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The Best Kayaks for a New Spin on Cross-Training

Paddle away on your rest days with these expert-recommended kayaks.

best kayaks
Staff, Courtesy of Intex

When it’s time to take a break from the road or trail, swap your running shoes for a paddle and head to the water. Kayaking offers a fresh change of scenery and is an effective cross-training strategy for building endurance, maintaining cardio capacity, and strengthening the upper body and core—all while easing stress off the legs. In this guide, we cover the best kayaks on the market and tips on how to choose the right craft for you.

Best Kayaks

      The Expert: I have over two decades of paddling experience. I’ve kayaked in the waters of Fiji, French Polynesia, Australia, Indonesia, and California. I grew up hearing my grandparents scold me whenever I paddled a kayak, SUP, or canoe incorrectly—they were once competitive long-distance outrigger canoe racers. My love for the water led me to create The Salt Sirens, a website dedicated to ocean sports. My writing has appeared in many outlets, including Scuba Diving, AFAR, Travel + Leisure, Lonely Planet, and more.

      What to Consider When Buying a Kayak

      There’s no one-size-fits-all kayak. They vary greatly when it comes to shape, length, and purpose. Recreational kayaks tend to be wider and shorter for a more stable feel and are best suited for everyday paddlers in calm waters. Touring kayaks can handle great distances, even in choppy conditions, due to their length and narrow shape. There are also specialty kayaks built for fishing, whitewater rapids, surfing, and even paddling with a pooch. If your training will be a solo endeavor, a single-seat kayak will be enough to set you on your way. If you’re paddling with kids or a partner, it might be worth getting a tandem kayak.

      Kayak seats come in sit-on-top or sit-in designs. Sit-on-top kayaks are common among recreational models and are best in conditions where you don’t mind getting wet. Sit-in kayaks protect you from wind and sea spray, but take a tad bit of training and finesse to maneuver, especially when getting in and out of the boat.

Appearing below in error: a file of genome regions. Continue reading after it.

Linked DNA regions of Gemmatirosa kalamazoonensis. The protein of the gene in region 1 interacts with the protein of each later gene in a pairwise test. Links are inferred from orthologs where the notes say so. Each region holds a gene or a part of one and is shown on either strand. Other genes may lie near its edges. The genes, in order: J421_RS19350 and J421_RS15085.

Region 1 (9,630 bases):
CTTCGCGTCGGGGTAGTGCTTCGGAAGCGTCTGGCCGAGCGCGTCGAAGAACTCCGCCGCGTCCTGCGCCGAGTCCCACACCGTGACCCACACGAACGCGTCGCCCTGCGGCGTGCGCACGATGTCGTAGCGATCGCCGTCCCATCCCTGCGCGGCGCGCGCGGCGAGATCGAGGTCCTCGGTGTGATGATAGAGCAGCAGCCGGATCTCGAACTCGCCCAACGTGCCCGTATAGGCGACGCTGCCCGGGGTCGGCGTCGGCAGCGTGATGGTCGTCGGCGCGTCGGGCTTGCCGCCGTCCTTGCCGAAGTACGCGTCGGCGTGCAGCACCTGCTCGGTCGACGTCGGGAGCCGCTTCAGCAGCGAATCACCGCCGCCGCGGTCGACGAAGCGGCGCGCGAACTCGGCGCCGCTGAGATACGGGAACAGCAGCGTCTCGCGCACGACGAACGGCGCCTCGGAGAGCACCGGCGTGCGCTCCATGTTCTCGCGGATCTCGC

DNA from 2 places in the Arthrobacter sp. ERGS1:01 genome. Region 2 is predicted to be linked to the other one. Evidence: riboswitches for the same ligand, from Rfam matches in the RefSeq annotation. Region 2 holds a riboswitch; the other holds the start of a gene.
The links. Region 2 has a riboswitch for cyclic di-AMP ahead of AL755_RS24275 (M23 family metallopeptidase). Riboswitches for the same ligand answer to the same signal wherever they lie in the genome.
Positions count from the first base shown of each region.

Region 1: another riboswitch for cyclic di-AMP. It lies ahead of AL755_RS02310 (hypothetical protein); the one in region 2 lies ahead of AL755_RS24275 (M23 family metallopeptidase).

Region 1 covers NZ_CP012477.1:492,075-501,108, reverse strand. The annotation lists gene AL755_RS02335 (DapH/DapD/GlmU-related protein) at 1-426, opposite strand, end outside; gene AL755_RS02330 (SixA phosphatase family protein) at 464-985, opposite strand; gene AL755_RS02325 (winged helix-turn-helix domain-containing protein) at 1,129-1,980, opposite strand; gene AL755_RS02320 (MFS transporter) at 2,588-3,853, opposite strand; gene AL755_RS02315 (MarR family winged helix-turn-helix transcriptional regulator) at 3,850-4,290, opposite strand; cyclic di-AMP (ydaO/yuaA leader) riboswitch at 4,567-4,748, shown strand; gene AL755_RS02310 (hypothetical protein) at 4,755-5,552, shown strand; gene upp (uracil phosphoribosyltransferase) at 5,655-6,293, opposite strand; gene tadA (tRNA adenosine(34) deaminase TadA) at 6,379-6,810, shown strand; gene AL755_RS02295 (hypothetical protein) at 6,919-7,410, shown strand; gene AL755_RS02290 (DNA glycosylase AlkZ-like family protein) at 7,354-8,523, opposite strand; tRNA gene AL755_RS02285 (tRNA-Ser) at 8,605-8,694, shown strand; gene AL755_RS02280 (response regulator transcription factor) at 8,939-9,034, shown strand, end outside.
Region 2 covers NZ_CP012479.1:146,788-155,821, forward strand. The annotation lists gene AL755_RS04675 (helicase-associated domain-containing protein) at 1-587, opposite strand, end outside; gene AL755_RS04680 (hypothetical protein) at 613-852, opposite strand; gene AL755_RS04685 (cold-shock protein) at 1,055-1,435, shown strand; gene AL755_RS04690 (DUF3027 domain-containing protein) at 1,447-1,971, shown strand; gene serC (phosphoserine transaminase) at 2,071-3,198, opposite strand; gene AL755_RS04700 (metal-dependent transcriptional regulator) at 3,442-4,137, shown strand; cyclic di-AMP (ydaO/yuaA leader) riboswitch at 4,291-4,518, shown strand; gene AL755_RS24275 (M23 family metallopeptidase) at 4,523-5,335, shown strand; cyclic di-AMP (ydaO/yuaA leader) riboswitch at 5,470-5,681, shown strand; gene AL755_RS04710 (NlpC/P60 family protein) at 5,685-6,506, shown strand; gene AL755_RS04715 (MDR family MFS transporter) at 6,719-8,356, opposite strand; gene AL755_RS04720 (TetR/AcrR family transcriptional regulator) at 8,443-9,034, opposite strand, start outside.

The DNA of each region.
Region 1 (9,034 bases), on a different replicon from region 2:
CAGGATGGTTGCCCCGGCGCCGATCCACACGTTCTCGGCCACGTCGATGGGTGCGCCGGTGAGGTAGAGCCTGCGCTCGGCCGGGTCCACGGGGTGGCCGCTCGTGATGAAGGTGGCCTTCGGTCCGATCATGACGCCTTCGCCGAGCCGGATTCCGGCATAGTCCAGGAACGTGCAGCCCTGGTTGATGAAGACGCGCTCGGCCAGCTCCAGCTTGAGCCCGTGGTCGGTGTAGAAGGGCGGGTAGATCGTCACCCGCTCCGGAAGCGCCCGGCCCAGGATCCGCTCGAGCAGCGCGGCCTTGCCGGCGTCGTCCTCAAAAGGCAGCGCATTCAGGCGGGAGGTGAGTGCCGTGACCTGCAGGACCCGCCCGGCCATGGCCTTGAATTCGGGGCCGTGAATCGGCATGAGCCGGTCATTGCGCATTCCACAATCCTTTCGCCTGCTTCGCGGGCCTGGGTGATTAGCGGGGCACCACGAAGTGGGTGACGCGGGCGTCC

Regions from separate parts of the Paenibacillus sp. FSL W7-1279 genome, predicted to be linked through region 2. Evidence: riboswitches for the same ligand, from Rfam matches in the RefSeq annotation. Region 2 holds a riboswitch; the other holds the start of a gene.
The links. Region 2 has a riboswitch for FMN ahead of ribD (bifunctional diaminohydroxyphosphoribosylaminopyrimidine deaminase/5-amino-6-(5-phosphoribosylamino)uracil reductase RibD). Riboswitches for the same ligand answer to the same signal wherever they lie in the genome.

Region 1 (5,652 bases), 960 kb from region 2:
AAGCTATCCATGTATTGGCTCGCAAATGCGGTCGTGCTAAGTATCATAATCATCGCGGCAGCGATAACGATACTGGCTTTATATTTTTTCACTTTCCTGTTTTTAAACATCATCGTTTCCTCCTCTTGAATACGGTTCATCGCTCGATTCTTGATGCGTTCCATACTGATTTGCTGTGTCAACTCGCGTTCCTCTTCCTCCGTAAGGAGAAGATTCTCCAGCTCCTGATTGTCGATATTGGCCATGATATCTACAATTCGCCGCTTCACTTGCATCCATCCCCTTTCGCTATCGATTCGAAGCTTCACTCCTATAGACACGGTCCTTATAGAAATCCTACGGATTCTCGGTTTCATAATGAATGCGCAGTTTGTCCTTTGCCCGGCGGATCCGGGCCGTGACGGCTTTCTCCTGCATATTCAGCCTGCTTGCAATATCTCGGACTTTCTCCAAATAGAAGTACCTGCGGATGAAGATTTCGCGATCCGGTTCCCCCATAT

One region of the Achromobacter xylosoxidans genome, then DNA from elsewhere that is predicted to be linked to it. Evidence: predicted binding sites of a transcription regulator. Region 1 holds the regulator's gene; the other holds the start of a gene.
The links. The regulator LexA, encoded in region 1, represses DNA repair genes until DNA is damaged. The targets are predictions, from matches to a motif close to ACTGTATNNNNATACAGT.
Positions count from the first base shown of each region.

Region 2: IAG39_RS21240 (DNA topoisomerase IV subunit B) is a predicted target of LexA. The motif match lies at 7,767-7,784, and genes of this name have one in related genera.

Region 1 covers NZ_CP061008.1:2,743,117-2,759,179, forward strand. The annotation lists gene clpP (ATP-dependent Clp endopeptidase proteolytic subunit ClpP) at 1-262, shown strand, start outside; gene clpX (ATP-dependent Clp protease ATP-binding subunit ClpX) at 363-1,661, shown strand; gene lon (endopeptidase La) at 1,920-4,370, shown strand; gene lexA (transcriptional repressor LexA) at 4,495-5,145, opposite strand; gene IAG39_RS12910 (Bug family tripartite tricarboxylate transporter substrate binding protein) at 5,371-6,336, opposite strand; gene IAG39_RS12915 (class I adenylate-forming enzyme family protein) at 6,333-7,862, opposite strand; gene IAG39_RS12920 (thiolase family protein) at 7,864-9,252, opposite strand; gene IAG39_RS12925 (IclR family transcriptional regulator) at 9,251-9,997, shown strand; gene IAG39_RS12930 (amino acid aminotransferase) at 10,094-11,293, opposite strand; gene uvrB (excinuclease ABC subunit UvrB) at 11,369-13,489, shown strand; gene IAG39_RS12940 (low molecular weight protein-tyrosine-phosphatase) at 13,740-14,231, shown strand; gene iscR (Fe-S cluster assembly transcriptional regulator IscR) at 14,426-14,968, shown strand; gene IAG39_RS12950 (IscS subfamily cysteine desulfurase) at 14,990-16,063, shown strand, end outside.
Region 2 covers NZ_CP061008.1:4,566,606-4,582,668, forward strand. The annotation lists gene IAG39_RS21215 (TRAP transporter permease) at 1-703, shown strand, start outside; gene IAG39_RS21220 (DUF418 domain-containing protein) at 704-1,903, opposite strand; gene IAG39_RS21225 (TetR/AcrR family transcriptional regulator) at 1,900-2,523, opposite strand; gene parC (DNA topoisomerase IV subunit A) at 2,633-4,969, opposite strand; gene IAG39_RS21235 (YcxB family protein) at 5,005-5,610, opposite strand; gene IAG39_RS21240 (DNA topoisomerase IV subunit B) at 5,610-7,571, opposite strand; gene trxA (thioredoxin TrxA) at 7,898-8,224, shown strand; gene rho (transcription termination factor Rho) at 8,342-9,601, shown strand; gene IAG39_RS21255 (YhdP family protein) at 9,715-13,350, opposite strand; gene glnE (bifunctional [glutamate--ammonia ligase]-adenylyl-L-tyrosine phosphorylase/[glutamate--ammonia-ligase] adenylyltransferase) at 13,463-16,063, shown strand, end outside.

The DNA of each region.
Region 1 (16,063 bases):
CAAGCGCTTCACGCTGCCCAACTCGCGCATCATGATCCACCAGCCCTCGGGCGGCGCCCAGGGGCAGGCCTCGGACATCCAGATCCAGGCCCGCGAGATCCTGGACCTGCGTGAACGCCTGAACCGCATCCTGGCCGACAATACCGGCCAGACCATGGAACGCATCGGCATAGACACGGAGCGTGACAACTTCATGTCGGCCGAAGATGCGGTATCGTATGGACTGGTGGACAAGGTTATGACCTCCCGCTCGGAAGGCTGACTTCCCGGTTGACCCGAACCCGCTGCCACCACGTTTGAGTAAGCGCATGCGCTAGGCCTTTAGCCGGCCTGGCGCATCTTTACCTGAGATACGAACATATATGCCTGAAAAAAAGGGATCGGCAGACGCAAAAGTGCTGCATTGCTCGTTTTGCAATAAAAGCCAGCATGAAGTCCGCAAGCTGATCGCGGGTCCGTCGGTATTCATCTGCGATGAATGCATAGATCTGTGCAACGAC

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      Less exciting though no less important, consider how you will transport your kayak to and from the water and where you will store it at home. It doesn’t matter if you have the finest high-performance kayak on the market—if you don’t have a place to put it or a way to get it into the water, it’ll be little more than awkward home decor. Inflatable kayaks and foldable kayaks are convenient options for paddlers who are short on storage space or don’t want to invest in a car rack just yet.

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      How We Evaluated These Kayaks

      The recommendations below are based on my personal experience as well as input from industry experts. I consulted expert sources, like Paddling.com and Paddling Magazine, and surveyed popular kayaking forums for customer feedback. To narrow down the options, I considered the quality, durability, ease of use, customer support from the manufacturer, and value for money. These nine represent the best kayaks available now.

      Best Recreational Kayak
      Wilderness Systems Pungo 120
      Best Kayak for Beginners
      Wilderness Systems Tarpon 105
      Wilderness Systems
      Best Tandem Kayak
      Perception Tribe 13.5 Tandem
      Perception Kayaks
      Best Kayak for Fishing
      Old Town Loon 106 Angler
      Best Value Inflatable Kayak
      Intex Explorer K2 Kayak
      Best Touring Kayak
      Old Town Castine 135
      Best Pedal Kayak
      Hobie Mirage Passport 12.0
      Best Convertible Kayak
      Bote Deus Aero 11-Foot Inflatable Kayak
      Bote
      Now 10% off
      Best Foldable Kayak
      Oru Beach LT
      How to Get Started in Kayaking, According to Expert Chantae Reden
      kayaking
      Photo by Chantae Reden

      RW: What advice do you have for beginning kayakers?

      C.R.: Kayaking is a largely accessible sport that can be as relaxing or intense as you choose. When you first start out, kayak on calm, flat water that’s deep enough to fall into without hitting rocks or reef. Always wear a life jacket, even if you’re a strong swimmer. Stick within swimming distance to the shoreline and practice falling into the water, retrieving your paddle, and climbing back into your kayak until you’ve mastered this skill. Joining a kayaking club or signing up for a kayaking tour can be a great way to learn proper paddling techniques from a guide before venturing solo.

      RW: Once readers have a boat, what else do they need for a day on the water?

      C.R.: As soon as you get your kayak, you’ll want to purchase a life jacket and paddle that’s suited to you. Depending on your craft, you might also need something to help store your kayak, like a rack in the garage or cover if you’re keeping it outside. If your kayak is not easily portable, you’ll also need roof racks for your car or a trailer to take it to the water. After that, pack snacks, sunscreen, water, a hat, and a set of clothes tucked safely into a dry bag.

      RW: What are some helpful resources for finding good kayaking spots?

      C.R.: Just about any body of water can be explored with a paddle in hand. To find the best spots near you, check your local state parks and recreational areas. National parks also often have prime waters for kayaking. Chatting with a local kayak club member or kayak retailer is also a great way to find off-the-radar spots. If you’re on the move, searching for kayak rental companies on a map will often lead you right to the water.

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